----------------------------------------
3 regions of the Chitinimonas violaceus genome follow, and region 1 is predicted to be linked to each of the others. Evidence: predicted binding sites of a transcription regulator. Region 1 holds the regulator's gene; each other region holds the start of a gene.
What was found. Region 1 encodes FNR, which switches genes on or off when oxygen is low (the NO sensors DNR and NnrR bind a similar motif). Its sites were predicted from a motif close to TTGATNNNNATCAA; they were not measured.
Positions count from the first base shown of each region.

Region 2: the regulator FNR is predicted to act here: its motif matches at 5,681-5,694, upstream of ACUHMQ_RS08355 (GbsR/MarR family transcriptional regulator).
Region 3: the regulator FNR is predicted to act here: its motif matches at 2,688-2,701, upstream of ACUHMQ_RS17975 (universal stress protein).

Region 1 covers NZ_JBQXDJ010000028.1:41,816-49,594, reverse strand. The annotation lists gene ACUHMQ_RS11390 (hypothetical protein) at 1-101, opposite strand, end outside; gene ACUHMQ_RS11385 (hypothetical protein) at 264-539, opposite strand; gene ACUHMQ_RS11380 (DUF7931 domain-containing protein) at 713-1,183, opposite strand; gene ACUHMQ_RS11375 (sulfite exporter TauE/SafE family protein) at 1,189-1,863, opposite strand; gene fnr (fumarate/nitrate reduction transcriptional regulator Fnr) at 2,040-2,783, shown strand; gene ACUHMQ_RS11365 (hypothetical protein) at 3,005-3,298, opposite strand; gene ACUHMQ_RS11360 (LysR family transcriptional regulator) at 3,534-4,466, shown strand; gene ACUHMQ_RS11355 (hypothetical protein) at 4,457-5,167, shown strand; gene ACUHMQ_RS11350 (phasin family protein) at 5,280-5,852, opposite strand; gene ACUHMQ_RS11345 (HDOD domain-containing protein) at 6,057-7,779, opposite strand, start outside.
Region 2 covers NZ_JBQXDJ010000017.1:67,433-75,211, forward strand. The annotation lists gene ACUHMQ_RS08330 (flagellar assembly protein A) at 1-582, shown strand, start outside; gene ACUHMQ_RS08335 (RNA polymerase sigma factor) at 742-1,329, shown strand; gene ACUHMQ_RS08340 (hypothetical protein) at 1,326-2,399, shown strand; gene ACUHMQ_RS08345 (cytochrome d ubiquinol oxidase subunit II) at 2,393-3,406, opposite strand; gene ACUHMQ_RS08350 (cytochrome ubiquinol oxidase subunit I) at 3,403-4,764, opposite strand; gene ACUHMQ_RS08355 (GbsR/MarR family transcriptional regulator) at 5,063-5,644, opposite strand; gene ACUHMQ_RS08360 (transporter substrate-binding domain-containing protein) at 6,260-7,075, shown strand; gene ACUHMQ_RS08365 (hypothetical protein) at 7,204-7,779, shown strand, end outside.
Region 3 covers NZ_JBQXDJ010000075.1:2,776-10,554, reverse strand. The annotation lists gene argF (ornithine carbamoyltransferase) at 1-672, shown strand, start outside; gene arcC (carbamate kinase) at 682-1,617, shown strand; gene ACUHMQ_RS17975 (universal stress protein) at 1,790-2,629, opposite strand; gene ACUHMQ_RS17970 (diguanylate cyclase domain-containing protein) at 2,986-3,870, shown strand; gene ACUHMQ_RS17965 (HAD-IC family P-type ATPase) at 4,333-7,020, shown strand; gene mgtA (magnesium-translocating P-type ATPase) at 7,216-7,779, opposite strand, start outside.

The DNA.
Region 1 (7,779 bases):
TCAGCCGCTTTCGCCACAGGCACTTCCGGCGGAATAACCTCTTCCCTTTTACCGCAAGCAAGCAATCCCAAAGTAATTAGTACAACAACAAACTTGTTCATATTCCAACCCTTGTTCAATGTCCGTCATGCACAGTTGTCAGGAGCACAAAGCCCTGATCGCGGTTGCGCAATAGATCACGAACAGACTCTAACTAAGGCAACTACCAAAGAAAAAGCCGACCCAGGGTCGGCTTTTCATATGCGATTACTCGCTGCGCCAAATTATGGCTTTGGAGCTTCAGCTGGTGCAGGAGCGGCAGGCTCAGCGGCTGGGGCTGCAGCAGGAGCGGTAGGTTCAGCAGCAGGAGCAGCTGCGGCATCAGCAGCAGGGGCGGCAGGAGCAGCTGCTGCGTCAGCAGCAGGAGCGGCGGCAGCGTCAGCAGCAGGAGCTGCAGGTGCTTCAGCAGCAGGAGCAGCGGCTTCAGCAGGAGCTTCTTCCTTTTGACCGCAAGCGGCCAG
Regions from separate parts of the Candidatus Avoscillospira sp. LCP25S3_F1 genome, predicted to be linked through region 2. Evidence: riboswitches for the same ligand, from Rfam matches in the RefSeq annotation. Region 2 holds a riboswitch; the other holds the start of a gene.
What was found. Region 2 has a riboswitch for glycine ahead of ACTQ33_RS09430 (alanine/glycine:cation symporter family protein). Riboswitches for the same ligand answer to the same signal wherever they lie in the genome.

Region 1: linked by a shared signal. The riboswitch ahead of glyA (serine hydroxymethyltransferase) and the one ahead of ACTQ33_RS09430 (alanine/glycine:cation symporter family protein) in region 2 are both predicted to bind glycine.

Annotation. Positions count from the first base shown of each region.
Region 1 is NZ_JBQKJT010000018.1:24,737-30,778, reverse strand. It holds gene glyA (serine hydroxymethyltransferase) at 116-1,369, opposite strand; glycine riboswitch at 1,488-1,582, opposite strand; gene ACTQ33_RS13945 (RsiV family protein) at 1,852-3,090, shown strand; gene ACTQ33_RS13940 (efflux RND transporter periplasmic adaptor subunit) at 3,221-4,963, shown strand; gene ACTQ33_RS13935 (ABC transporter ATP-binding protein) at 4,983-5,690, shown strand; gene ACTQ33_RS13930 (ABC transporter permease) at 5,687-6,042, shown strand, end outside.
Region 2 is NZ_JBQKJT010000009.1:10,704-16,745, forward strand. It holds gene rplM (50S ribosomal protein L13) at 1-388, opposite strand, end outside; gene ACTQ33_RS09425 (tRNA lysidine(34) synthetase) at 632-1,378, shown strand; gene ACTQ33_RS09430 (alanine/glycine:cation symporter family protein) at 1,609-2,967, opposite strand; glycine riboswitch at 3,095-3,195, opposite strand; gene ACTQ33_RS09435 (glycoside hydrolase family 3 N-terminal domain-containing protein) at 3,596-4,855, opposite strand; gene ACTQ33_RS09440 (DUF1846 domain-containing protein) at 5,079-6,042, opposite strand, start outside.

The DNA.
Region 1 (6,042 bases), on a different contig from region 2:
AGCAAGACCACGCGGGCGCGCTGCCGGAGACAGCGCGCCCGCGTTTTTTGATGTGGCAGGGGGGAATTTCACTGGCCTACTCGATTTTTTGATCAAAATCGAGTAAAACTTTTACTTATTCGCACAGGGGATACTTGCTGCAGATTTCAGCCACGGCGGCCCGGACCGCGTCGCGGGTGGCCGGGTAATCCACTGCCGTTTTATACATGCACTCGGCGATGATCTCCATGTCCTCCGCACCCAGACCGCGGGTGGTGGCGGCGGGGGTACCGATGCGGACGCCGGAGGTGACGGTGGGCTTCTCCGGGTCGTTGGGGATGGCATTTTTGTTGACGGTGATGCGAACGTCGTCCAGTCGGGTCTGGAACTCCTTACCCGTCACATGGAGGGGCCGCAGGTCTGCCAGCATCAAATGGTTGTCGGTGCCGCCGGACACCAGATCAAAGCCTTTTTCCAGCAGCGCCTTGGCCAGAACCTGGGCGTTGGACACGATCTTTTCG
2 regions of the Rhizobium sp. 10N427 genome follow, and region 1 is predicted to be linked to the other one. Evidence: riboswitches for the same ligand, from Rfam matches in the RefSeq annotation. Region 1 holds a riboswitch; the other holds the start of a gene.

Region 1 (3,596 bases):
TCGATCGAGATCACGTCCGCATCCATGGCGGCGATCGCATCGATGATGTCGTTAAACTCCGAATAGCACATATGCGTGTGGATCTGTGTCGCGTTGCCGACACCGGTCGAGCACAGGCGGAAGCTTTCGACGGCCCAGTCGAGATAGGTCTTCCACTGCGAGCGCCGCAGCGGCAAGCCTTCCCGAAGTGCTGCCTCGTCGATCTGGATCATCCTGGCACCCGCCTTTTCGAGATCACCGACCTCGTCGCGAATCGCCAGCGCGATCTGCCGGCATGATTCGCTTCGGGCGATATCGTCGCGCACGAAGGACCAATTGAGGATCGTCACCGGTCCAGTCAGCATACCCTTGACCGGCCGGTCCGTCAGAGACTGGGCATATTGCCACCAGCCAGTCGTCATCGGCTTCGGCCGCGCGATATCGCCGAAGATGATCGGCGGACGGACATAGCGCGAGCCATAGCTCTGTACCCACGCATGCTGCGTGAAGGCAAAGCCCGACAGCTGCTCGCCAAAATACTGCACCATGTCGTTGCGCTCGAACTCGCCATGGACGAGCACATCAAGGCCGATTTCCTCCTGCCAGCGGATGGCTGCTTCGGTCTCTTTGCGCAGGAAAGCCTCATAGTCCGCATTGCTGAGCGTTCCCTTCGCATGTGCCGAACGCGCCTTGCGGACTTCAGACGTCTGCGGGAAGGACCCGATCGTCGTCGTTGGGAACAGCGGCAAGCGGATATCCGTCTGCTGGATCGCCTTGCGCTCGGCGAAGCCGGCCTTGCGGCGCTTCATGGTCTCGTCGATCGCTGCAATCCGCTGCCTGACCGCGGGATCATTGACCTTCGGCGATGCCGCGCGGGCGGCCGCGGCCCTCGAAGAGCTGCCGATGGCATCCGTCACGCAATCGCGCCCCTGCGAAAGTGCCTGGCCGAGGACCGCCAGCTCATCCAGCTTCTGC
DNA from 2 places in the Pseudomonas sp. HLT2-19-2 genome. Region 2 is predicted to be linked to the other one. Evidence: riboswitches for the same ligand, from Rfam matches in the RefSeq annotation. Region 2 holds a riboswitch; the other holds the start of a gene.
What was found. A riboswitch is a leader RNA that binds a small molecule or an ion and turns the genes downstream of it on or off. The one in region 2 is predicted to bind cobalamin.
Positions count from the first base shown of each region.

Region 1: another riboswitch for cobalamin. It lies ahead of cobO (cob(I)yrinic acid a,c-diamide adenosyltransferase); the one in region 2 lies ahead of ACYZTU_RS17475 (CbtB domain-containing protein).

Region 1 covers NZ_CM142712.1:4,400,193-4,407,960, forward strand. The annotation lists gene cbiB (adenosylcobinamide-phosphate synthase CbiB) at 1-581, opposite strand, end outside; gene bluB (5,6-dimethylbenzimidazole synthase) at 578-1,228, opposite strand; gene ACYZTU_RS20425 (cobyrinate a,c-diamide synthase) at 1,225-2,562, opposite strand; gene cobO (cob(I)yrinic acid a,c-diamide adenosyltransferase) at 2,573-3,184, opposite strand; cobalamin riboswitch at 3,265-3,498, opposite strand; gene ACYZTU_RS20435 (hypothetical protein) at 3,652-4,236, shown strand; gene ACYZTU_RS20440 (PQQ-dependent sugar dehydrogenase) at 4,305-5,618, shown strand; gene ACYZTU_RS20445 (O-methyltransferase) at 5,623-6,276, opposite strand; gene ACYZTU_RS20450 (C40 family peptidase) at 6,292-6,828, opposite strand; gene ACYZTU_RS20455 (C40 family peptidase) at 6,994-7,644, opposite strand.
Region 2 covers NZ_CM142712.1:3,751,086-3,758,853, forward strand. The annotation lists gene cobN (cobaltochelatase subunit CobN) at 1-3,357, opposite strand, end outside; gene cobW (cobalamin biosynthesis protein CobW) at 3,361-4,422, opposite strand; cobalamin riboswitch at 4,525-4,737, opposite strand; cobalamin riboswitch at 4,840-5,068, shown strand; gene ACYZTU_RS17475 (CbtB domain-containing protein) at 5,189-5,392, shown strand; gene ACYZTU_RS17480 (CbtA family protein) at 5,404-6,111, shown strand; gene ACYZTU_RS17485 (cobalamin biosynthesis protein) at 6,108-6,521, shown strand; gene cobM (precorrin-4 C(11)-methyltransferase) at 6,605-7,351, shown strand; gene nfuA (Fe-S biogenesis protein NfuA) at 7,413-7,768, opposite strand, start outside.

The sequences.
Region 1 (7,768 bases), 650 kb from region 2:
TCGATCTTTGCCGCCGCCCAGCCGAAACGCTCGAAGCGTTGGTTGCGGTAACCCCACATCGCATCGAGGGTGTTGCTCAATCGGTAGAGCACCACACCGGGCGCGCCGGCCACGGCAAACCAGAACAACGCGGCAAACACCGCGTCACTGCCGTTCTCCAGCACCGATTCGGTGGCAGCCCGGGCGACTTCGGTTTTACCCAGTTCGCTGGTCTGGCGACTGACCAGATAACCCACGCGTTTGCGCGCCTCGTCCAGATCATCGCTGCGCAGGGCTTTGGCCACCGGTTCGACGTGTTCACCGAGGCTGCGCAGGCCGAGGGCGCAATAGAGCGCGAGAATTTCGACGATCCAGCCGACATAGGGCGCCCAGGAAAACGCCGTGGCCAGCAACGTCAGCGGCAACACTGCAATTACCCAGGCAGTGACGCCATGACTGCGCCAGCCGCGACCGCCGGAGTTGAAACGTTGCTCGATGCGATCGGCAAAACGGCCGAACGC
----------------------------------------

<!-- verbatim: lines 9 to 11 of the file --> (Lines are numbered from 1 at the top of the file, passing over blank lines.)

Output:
The DNA.
Region 1 (7,779 bases):
TCAGCCGCTTTCGCCACAGGCACTTCCGGCGGAATAACCTCTTCCCTTTTACCGCAAGCAAGCAATCCCAAAGTAATTAGTACAACAACAAACTTGTTCATATTCCAACCCTTGTTCAATGTCCGTCATGCACAGTTGTCAGGAGCACAAAGCCCTGATCGCGGTTGCGCAATAGATCACGAACAGACTCTAACTAAGGCAACTACCAAAGAAAAAGCCGACCCAGGGTCGGCTTTTCATATGCGATTACTCGCTGCGCCAAATTATGGCTTTGGAGCTTCAGCTGGTGCAGGAGCGGCAGGCTCAGCGGCTGGGGCTGCAGCAGGAGCGGTAGGTTCAGCAGCAGGAGCAGCTGCGGCATCAGCAGCAGGGGCGGCAGGAGCAGCTGCTGCGTCAGCAGCAGGAGCGGCGGCAGCGTCAGCAGCAGGAGCTGCAGGTGCTTCAGCAGCAGGAGCAGCGGCTTCAGCAGGAGCTTCTTCCTTTTGACCGCAAGCGGCCAG